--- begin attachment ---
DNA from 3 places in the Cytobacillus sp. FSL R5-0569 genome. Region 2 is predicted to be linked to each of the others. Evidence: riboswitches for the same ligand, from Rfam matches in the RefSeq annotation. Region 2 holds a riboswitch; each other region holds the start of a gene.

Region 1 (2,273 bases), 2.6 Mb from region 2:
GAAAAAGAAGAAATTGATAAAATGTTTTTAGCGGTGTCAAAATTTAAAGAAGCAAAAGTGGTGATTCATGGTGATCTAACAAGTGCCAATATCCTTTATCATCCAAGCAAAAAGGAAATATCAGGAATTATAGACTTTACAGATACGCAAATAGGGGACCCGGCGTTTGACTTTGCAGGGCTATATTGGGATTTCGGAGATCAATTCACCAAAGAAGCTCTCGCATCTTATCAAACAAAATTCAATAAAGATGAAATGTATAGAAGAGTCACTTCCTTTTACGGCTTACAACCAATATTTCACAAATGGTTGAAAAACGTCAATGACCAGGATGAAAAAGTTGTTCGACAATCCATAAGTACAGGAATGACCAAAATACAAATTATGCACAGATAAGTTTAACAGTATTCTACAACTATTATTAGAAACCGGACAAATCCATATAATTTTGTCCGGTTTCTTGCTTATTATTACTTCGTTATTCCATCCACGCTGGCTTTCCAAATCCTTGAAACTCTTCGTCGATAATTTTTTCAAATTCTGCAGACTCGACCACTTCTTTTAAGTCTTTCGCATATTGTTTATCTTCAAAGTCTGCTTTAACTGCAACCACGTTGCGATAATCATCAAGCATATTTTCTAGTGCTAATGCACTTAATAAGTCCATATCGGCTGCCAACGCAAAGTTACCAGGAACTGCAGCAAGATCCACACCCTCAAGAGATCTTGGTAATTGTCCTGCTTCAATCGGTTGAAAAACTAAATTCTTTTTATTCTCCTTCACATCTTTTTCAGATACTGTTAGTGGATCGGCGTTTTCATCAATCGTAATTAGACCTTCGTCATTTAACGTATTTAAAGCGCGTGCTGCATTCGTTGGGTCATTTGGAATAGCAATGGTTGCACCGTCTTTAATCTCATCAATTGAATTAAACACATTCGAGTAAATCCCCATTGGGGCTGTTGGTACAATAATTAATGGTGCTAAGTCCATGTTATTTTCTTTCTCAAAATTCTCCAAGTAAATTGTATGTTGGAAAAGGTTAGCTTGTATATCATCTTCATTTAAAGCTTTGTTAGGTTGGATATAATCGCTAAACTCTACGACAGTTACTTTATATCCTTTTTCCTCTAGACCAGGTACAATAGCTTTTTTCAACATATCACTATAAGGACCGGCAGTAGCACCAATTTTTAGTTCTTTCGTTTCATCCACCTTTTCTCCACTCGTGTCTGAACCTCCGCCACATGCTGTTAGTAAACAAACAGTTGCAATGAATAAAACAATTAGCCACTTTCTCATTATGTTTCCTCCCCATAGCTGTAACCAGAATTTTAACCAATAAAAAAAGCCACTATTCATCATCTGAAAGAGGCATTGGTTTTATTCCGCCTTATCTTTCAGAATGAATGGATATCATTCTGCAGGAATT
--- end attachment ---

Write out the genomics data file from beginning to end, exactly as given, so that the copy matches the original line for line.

DNA from 3 places in the Cytobacillus sp. FSL R5-0569 genome. Region 2 is predicted to be linked to each of the others. Evidence: riboswitches for the same ligand, from Rfam matches in the RefSeq annotation. Region 2 holds a riboswitch; each other region holds the start of a gene.

Region 1 (2,273 bases), 2.6 Mb from region 2:
GAAAAAGAAGAAATTGATAAAATGTTTTTAGCGGTGTCAAAATTTAAAGAAGCAAAAGTGGTGATTCATGGTGATCTAACAAGTGCCAATATCCTTTATCATCCAAGCAAAAAGGAAATATCAGGAATTATAGACTTTACAGATACGCAAATAGGGGACCCGGCGTTTGACTTTGCAGGGCTATATTGGGATTTCGGAGATCAATTCACCAAAGAAGCTCTCGCATCTTATCAAACAAAATTCAATAAAGATGAAATGTATAGAAGAGTCACTTCCTTTTACGGCTTACAACCAATATTTCACAAATGGTTGAAAAACGTCAATGACCAGGATGAAAAAGTTGTTCGACAATCCATAAGTACAGGAATGACCAAAATACAAATTATGCACAGATAAGTTTAACAGTATTCTACAACTATTATTAGAAACCGGACAAATCCATATAATTTTGTCCGGTTTCTTGCTTATTATTACTTCGTTATTCCATCCACGCTGGCTTTCCAAATCCTTGAAACTCTTCGTCGATAATTTTTTCAAATTCTGCAGACTCGACCACTTCTTTTAAGTCTTTCGCATATTGTTTATCTTCAAAGTCTGCTTTAACTGCAACCACGTTGCGATAATCATCAAGCATATTTTCTAGTGCTAATGCACTTAATAAGTCCATATCGGCTGCCAACGCAAAGTTACCAGGAACTGCAGCAAGATCCACACCCTCAAGAGATCTTGGTAATTGTCCTGCTTCAATCGGTTGAAAAACTAAATTCTTTTTATTCTCCTTCACATCTTTTTCAGATACTGTTAGTGGATCGGCGTTTTCATCAATCGTAATTAGACCTTCGTCATTTAACGTATTTAAAGCGCGTGCTGCATTCGTTGGGTCATTTGGAATAGCAATGGTTGCACCGTCTTTAATCTCATCAATTGAATTAAACACATTCGAGTAAATCCCCATTGGGGCTGTTGGTACAATAATTAATGGTGCTAAGTCCATGTTATTTTCTTTCTCAAAATTCTCCAAGTAAATTGTATGTTGGAAAAGGTTAGCTTGTATATCATCTTCATTTAAAGCTTTGTTAGGTTGGATATAATCGCTAAACTCTACGACAGTTACTTTATATCCTTTTTCCTCTAGACCAGGTACAATAGCTTTTTTCAACATATCACTATAAGGACCGGCAGTAGCACCAATTTTTAGTTCTTTCGTTTCATCCACCTTTTCTCCACTCGTGTCTGAACCTCCGCCACATGCTGTTAGTAAACAAACAGTTGCAATGAATAAAACAATTAGCCACTTTCTCATTATGTTTCCTCCCCATAGCTGTAACCAGAATTTTAACCAATAAAAAAAGCCACTATTCATCATCTGAAAGAGGCATTGGTTTTATTCCGCCTTATCTTTCAGAATGAATGGATATCATTCTGCAGGAATT